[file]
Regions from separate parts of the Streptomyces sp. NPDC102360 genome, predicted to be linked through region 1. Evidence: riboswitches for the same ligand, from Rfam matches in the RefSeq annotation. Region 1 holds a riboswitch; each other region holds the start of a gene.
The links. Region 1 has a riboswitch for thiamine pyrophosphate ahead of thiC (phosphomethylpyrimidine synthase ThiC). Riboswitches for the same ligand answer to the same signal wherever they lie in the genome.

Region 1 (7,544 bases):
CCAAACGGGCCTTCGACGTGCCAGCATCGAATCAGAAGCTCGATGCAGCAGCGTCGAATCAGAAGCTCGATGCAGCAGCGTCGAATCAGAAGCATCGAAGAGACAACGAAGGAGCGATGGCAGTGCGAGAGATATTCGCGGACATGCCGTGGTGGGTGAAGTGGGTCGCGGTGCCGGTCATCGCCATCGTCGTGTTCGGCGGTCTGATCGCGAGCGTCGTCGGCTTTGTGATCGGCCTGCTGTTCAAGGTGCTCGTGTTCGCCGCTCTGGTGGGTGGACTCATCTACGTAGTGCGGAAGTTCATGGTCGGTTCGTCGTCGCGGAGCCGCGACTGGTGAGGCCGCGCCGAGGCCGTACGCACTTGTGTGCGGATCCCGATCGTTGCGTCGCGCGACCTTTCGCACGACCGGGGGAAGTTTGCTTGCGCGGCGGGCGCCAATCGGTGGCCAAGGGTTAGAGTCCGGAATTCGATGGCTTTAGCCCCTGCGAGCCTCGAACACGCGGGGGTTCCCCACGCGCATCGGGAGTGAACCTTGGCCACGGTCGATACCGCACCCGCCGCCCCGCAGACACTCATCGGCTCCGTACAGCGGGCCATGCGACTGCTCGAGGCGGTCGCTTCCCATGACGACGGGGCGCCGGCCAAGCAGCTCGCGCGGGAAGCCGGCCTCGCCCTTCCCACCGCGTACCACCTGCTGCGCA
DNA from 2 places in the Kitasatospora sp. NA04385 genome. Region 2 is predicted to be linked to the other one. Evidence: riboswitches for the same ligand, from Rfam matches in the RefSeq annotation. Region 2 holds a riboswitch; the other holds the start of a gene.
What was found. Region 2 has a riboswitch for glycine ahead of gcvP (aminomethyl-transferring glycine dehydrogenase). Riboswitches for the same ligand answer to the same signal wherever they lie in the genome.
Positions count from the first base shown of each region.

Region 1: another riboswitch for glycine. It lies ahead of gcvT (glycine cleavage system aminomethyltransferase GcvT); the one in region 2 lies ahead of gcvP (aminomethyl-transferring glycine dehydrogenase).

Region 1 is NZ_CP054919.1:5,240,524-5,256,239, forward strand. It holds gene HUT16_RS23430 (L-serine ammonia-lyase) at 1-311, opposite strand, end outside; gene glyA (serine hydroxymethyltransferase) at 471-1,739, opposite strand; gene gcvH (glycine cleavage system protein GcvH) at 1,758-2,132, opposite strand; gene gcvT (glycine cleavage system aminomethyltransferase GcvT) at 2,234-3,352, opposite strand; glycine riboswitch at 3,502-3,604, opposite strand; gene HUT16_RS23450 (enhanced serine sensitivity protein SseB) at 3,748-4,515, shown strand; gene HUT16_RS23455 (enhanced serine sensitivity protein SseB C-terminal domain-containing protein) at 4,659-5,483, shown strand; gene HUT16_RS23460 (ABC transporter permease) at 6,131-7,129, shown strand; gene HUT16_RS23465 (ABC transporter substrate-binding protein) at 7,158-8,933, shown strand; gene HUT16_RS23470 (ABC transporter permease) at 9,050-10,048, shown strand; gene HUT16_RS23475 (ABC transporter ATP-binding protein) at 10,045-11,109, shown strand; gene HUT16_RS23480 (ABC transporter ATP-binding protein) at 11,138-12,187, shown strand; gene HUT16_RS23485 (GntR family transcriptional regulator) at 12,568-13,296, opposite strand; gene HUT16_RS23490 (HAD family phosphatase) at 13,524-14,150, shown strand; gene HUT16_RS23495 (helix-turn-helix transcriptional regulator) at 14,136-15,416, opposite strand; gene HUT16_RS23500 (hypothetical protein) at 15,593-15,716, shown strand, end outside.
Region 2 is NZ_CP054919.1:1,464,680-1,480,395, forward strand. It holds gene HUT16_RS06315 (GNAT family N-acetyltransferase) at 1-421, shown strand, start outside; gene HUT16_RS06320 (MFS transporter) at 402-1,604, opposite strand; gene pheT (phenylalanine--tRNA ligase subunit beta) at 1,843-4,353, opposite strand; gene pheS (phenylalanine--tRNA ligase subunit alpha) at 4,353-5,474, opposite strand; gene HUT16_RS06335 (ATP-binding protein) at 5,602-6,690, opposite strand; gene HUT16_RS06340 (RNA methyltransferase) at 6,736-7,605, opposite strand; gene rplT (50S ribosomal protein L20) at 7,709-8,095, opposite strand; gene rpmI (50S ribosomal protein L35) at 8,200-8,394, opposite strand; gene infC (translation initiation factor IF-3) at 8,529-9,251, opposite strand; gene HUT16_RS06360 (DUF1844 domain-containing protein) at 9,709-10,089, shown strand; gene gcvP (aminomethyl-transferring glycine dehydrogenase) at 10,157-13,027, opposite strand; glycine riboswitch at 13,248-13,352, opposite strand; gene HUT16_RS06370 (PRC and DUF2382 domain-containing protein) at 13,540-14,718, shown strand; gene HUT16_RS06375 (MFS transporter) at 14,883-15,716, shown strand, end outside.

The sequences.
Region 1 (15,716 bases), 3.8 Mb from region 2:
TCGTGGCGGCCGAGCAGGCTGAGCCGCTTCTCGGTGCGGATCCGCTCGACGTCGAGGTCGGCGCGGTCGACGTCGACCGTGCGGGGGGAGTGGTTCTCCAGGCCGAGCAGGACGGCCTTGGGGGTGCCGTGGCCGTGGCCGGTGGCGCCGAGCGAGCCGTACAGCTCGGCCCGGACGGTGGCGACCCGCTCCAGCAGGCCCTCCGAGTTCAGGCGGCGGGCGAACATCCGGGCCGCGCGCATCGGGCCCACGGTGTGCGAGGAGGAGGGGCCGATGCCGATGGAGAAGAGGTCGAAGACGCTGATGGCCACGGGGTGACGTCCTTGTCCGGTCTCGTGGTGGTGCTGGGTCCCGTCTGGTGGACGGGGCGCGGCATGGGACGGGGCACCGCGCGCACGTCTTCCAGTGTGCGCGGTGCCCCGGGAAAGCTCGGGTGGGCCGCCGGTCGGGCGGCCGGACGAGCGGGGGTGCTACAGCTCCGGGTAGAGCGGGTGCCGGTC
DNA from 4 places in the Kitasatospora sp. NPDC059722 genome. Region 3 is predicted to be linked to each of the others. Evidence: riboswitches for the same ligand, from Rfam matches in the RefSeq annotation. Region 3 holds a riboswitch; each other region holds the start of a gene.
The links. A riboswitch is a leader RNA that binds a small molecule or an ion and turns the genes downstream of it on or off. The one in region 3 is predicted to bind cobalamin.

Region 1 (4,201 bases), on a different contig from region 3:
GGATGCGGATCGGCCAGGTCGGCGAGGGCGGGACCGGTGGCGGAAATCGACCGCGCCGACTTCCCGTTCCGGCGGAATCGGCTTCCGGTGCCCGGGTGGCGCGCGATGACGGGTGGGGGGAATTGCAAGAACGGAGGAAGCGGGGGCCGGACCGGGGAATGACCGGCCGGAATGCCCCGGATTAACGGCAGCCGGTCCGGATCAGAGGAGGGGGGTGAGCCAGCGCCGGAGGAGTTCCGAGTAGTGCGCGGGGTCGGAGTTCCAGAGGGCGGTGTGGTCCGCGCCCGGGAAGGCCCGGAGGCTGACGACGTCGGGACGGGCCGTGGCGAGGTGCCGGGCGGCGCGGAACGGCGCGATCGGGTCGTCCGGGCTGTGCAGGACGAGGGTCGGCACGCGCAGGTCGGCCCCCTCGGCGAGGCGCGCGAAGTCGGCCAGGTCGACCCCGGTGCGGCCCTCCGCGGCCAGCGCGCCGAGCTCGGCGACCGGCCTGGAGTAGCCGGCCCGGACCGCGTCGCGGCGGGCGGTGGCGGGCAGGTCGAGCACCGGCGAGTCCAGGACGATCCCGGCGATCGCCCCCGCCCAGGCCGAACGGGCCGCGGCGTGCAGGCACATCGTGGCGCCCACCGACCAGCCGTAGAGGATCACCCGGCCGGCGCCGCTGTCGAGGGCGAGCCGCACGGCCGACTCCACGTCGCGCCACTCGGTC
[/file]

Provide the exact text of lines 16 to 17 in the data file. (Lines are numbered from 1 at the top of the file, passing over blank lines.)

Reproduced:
Region 1 (4,201 bases), on a different contig from region 3:
GGATGCGGATCGGCCAGGTCGGCGAGGGCGGGACCGGTGGCGGAAATCGACCGCGCCGACTTCCCGTTCCGGCGGAATCGGCTTCCGGTGCCCGGGTGGCGCGCGATGACGGGTGGGGGGAATTGCAAGAACGGAGGAAGCGGGGGCCGGACCGGGGAATGACCGGCCGGAATGCCCCGGATTAACGGCAGCCGGTCCGGATCAGAGGAGGGGGGTGAGCCAGCGCCGGAGGAGTTCCGAGTAGTGCGCGGGGTCGGAGTTCCAGAGGGCGGTGTGGTCCGCGCCCGGGAAGGCCCGGAGGCTGACGACGTCGGGACGGGCCGTGGCGAGGTGCCGGGCGGCGCGGAACGGCGCGATCGGGTCGTCCGGGCTGTGCAGGACGAGGGTCGGCACGCGCAGGTCGGCCCCCTCGGCGAGGCGCGCGAAGTCGGCCAGGTCGACCCCGGTGCGGCCCTCCGCGGCCAGCGCGCCGAGCTCGGCGACCGGCCTGGAGTAGCCGGCCCGGACCGCGTCGCGGCGGGCGGTGGCGGGCAGGTCGAGCACCGGCGAGTCCAGGACGATCCCGGCGATCGCCCCCGCCCAGGCCGAACGGGCCGCGGCGTGCAGGCACATCGTGGCGCCCACCGACCAGCCGTAGAGGATCACCCGGCCGGCGCCGCTGTCGAGGGCGAGCCGCACGGCCGACTCCACGTCGCGCCACTCGGTC